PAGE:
Looking for ways to minimize the fiduciary liability that comes from offering their employees a retirement plan, plan sponsors have historically turned to firms offering 3(21), 3(38) and, most recently, 3(16) expertise. Unfortunately for these sponsors, debate within the industry has raged over which approach is best and whether some of these service providers have the right qualifications.
The Center for Due Diligence spotlighted the issue at one of the sessions at its annual conference in Texas last fall.
“Many advisors are claiming 3(38) expertise to differentiate themselves when they have never before taken discretion of plan assets and have no performance history to meet the (investment) standards established by the plan,” CFDD said in summing up part of the debate. “Advisory competition is creating so much noise that it is becoming difficult for a plan sponsor to identify a qualified 3(38) advisor from an impersonator.”
Sponsors exploring their options should know that the level of risk mitigation can vary widely from one provider to another and that even the most careful sponsor could still find itself in violation of ERISA regulations.
Sponsors turn to these providers because they lack the time or the expertise to handle all that’s required under ERISA. They typically are motivated by how much risk they can offload. But, experts say, they should be looking as closely at the qualifications of the provider as they might at the varying degrees of services offered.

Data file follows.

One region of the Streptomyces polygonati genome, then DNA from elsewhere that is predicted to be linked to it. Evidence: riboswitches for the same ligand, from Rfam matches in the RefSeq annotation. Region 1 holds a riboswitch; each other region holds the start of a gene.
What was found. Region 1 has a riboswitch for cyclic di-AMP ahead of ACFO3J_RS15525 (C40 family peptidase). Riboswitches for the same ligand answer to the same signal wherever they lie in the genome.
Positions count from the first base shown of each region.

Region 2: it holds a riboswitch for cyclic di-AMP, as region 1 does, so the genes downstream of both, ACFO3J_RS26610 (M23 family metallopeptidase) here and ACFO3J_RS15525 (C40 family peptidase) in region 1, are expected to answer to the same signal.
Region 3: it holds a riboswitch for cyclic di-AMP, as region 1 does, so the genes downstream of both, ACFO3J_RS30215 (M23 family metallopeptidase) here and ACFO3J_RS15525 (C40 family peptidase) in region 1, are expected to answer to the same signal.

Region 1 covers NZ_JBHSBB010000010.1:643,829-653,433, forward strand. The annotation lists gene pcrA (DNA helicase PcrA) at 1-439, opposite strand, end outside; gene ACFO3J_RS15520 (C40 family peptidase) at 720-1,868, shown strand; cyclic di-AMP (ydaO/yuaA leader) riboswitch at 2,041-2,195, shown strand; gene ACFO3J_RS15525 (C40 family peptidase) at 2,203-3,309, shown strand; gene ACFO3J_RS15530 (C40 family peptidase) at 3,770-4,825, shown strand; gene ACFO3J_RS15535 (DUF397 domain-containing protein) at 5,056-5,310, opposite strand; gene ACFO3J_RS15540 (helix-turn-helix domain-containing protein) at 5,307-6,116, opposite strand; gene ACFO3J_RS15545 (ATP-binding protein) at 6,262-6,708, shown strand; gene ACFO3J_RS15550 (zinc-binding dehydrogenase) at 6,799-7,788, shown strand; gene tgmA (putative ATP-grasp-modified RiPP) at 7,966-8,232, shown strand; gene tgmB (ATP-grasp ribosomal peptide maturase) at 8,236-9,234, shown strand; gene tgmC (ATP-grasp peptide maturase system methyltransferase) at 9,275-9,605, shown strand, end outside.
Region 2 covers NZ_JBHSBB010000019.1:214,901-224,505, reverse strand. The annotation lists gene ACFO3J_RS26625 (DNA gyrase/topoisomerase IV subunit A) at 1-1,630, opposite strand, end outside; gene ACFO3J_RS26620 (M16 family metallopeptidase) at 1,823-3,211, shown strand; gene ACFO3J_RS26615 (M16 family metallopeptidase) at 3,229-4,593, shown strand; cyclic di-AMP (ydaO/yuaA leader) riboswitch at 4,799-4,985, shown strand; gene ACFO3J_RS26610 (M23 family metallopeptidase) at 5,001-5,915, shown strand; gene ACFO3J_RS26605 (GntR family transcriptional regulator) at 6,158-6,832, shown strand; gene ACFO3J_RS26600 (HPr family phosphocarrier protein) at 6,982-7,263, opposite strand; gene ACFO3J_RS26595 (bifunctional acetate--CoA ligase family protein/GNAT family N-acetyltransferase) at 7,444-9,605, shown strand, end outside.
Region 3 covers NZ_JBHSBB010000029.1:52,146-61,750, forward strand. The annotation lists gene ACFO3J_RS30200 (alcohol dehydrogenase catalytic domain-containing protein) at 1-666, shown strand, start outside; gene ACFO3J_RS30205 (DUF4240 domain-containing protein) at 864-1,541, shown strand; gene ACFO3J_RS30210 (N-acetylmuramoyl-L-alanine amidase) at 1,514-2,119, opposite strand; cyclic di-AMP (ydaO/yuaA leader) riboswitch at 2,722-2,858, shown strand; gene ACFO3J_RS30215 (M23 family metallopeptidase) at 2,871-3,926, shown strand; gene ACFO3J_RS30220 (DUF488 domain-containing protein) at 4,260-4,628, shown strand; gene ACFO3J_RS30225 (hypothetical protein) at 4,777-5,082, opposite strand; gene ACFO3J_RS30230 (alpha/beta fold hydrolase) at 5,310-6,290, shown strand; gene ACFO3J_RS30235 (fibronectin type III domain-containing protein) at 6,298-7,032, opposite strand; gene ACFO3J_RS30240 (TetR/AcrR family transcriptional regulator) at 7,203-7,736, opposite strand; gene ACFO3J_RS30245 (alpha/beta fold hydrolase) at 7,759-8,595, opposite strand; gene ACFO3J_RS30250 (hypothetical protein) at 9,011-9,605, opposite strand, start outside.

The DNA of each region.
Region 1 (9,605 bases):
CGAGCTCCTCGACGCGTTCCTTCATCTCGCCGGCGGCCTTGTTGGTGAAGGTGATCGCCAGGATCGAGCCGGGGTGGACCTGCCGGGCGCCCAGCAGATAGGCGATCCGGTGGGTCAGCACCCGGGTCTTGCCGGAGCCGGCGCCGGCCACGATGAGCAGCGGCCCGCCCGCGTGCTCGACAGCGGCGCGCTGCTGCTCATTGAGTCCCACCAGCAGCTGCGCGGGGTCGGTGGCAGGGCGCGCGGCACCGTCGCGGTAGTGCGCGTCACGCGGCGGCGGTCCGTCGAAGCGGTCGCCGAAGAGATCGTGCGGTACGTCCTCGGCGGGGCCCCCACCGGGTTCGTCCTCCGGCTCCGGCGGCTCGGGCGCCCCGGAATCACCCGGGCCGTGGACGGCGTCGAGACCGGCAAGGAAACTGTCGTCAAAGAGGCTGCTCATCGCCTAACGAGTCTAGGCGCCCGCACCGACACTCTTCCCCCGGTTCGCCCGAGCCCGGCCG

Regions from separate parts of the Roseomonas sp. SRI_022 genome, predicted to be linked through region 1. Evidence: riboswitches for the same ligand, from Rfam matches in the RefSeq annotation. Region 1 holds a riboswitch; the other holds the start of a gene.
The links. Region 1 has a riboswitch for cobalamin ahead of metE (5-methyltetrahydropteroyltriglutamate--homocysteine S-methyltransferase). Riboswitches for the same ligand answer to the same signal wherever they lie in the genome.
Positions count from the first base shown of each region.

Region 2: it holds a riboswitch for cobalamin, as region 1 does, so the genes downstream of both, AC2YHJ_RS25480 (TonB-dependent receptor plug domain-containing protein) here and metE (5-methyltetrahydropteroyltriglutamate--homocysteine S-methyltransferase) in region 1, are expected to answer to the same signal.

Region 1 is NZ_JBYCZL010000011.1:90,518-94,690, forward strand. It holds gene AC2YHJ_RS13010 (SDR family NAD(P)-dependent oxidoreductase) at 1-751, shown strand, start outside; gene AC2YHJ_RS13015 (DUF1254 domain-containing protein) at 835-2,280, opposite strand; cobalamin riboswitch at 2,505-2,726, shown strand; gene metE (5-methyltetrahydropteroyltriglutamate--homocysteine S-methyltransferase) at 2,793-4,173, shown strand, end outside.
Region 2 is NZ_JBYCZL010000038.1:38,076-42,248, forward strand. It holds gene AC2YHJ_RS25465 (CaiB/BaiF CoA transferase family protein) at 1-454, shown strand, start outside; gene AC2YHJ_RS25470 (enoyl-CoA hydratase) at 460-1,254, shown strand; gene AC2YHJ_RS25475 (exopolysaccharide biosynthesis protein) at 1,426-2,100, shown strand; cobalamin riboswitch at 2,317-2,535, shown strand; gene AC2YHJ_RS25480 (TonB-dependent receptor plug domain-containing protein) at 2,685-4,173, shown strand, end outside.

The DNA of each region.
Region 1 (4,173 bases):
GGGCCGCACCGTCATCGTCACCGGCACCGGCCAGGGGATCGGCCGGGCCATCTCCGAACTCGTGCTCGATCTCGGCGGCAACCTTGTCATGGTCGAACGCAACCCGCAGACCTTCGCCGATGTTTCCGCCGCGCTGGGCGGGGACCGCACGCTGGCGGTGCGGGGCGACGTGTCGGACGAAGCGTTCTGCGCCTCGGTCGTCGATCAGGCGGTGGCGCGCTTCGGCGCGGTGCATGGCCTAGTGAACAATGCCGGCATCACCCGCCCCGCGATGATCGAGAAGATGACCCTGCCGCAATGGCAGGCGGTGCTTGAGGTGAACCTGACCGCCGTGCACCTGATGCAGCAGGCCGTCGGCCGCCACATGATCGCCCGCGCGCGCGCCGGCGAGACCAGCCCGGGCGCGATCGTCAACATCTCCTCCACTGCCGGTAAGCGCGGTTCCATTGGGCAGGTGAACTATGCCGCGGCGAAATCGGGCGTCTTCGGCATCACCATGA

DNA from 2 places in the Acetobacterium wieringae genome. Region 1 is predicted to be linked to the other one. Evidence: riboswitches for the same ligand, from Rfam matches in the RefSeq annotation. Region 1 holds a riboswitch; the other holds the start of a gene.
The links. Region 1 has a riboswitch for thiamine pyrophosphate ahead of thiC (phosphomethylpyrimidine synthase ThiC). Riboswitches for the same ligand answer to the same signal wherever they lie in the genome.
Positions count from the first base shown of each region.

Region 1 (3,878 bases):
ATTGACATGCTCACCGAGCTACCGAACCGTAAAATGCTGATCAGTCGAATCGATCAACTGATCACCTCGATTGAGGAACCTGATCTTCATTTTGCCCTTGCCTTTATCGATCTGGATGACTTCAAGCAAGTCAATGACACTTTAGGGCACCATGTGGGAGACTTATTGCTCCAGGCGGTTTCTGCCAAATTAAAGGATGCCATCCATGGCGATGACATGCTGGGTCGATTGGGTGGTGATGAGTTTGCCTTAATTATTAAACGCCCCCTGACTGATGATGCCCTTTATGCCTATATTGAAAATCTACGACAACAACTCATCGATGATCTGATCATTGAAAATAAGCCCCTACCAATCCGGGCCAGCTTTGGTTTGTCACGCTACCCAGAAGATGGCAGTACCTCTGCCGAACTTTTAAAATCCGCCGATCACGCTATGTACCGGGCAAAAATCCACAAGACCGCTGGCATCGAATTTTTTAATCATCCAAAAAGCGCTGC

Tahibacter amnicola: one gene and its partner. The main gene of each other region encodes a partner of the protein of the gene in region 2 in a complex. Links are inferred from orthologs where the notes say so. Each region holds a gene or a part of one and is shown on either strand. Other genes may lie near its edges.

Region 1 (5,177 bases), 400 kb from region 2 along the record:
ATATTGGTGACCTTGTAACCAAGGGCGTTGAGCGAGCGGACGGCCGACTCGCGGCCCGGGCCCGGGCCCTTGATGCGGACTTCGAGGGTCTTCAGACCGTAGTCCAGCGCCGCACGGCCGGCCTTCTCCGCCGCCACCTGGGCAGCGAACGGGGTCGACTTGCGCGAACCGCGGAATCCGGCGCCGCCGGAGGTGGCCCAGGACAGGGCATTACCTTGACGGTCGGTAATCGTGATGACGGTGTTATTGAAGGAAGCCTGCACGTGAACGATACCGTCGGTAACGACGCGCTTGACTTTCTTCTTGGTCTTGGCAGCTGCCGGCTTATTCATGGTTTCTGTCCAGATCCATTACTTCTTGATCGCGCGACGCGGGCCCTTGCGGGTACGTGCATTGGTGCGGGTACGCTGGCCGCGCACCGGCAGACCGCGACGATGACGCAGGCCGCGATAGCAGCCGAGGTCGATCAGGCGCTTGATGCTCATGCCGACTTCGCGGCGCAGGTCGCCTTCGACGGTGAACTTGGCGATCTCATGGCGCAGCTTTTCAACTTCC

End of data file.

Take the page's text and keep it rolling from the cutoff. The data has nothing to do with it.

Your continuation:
ERISA’s fiduciary standards of care, of course, require sponsors to act with “loyalty, care and prudence.” So retaining outside experts where expertise is lacking can put a sponsor in the hot seat fast.
As the presenters at the CFDD conference pointed out, sponsors weighing one provider against the other should remember that “no one cares about your money like you do.”
Outsourcing these duties no doubt reduces workload. But it could also simply lead to higher fees with no added value, increased risk for the sponsor and advisor, encourages complacency in oversight fiduciaries and, in the end, doesn’t eliminate fiduciary liability.
Among the three, 3(16) fiduciaries are the latest to come into the marketplace.
Typically, these are third-party plan administrators that offer to assume fiduciary risk for a range of administrative duties, which might include everything from handling loans and distributions to choosing and evaluating trustees, investments and the plan’s advisor.
Some firms offer a wide range of these services, while others offer only a few or specifically exclude some. Either way, the approach is commonly marketed to sponsors as a way to hand off a lot, if not all, of the responsibility for the plan to another fiduciary.
But, as in selecting any vendor, it’s important to understand whether the provider is really qualified – and the limits to what they can offer.
“It’s not that no trust companies (some of the common providers of 3(16) services) are capable of doing a good job,” said Steven W. Glasgow, senior vice president at Avondale Partners, LLP, “but it’s an attempt to appeal to the plan sponsors to absolve themselves of any responsibility involved with the plan. (It’s a way) to sidestep the letter and spirit of the law.”
“Trustees have the responsibility to make sure the plan is operated solely for the benefit of participants. How can they do that if they have no responsibility?” he asked.